Mother’s bid to raise awareness of ‘tongue tie’ condition that affects babies

14:05 19 March 2014

Emma Brown, with her husband Gary and their three children Callum, 5, Anya, 3 and Lucas 5 months, all of who were born with tongue tie

Emma Brown, with her husband Gary and their three children Callum, 5, Anya, 3 and Lucas 5 months, all of who were born with tongue tie


A woman whose babies were unable to breastfeed properly due to a minor deformity of the tongue have spoken about the issue in a bid to raise awareness.

The condition, known as tongue tie, occurs in three per cent of babies and happens when the flap of skin that joins the tongue and the base of the mouth is too short, affecting their ability to latch on to their mother’s breast.

Since January, 2012, 45 babies have been treated for the condition at Lister Hospital in Stevenage.

All three of Emma Brown’s children were born with the condition.

Mrs Brown, who lives in Litlington, said: “At the first birth we didn’t know anything about it. My son was born at 35 weeks at the Queen Elizabeth II Hospital in Welwyn GC and wasn’t looked at properly.

“I couldn’t work out why he wasn’t latching on. It took about eight weeks with tongue tie before he was treated. It was pretty horrendous.

“No one had ever even told me about tongue tie, I had no idea what it was. It was extremely painful when I had to breastfeed him.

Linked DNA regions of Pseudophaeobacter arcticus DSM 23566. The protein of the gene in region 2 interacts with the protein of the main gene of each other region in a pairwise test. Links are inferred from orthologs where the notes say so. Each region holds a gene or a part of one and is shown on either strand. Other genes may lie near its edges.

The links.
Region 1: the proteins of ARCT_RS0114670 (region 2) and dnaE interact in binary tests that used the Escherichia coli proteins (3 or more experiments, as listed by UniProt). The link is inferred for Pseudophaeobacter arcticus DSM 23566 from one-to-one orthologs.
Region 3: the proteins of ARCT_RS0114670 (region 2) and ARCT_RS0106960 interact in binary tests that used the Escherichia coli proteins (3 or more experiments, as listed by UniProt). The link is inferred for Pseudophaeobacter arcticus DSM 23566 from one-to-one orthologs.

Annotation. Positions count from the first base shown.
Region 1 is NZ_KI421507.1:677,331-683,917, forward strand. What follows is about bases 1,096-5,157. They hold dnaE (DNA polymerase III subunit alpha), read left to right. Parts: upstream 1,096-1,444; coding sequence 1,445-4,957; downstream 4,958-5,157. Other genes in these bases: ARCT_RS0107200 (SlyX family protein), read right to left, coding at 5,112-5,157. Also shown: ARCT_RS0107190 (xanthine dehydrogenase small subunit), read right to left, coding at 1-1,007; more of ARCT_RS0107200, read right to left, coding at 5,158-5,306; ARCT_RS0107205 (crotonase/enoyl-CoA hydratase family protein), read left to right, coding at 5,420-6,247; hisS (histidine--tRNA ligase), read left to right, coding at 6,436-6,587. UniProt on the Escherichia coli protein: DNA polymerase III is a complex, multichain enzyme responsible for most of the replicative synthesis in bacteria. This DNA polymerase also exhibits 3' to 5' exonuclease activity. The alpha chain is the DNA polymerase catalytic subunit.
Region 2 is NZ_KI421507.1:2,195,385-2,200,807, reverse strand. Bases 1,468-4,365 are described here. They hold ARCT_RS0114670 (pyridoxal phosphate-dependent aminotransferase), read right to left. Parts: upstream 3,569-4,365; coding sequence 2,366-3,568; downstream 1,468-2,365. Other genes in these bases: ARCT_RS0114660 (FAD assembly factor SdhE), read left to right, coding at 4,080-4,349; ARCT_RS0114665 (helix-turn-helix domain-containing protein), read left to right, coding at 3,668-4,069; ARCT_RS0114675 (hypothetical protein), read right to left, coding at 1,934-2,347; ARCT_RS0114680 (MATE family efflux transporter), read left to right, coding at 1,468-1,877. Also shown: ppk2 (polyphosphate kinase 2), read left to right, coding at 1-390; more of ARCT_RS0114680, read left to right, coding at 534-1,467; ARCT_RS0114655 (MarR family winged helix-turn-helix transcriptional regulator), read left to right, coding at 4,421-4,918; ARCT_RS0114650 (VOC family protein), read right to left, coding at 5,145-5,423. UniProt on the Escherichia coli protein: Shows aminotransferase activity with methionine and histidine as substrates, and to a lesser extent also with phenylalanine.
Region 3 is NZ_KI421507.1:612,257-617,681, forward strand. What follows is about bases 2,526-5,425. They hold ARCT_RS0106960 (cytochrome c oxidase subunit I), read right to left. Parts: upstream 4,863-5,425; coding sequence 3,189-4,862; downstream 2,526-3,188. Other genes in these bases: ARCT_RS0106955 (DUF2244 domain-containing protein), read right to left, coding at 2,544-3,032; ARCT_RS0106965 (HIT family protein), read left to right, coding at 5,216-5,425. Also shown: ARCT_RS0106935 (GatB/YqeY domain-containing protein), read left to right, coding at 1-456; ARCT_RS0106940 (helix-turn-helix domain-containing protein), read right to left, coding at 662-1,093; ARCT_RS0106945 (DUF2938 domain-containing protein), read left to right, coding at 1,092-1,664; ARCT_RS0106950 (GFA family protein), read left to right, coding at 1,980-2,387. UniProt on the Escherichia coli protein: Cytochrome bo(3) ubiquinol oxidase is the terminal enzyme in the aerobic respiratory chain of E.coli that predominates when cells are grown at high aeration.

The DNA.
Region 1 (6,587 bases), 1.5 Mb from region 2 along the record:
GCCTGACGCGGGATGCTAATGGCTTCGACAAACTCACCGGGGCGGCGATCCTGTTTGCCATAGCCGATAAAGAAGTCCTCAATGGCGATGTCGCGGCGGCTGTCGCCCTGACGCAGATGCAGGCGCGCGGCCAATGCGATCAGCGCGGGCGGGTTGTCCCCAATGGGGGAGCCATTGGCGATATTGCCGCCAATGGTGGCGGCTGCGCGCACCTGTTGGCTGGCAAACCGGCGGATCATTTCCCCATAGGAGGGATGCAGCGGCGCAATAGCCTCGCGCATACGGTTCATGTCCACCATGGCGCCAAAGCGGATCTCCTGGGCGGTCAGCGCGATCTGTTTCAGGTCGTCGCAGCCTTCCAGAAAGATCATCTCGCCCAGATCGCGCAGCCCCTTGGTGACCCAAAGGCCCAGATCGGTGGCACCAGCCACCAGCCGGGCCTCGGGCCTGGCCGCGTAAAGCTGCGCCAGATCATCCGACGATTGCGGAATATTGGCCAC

“Awareness has got to be raised about this issue because if a baby goes a month without being treated they will lose weight and it will be very uncomfortable for the mother.”

Christine Bell, head of midwifery at the East and North Hertfordshire NHS Trust, said: “There is no screening test available for tongue tie during pregnancy. Immediately following a baby’s birth, there is always a preliminary examination by the midwife or doctor, followed up by a further more detailed examination within 72 hours of birth, although the latter is often carried out after the mother and her new baby have returned home.”

A spokesman for the East and North Herts NHS Trust said: “Tongue-tie can be difficult to diagnose initially and we’re sorry that Ms Yam feels we did not detect the problem in Oliver’s case before they left hospital.

“We will review her case notes to see what happened and what lessons, if any, can be learnt. If Ms Yam would like to discuss what happened, then we would welcome being given that opportunity.”

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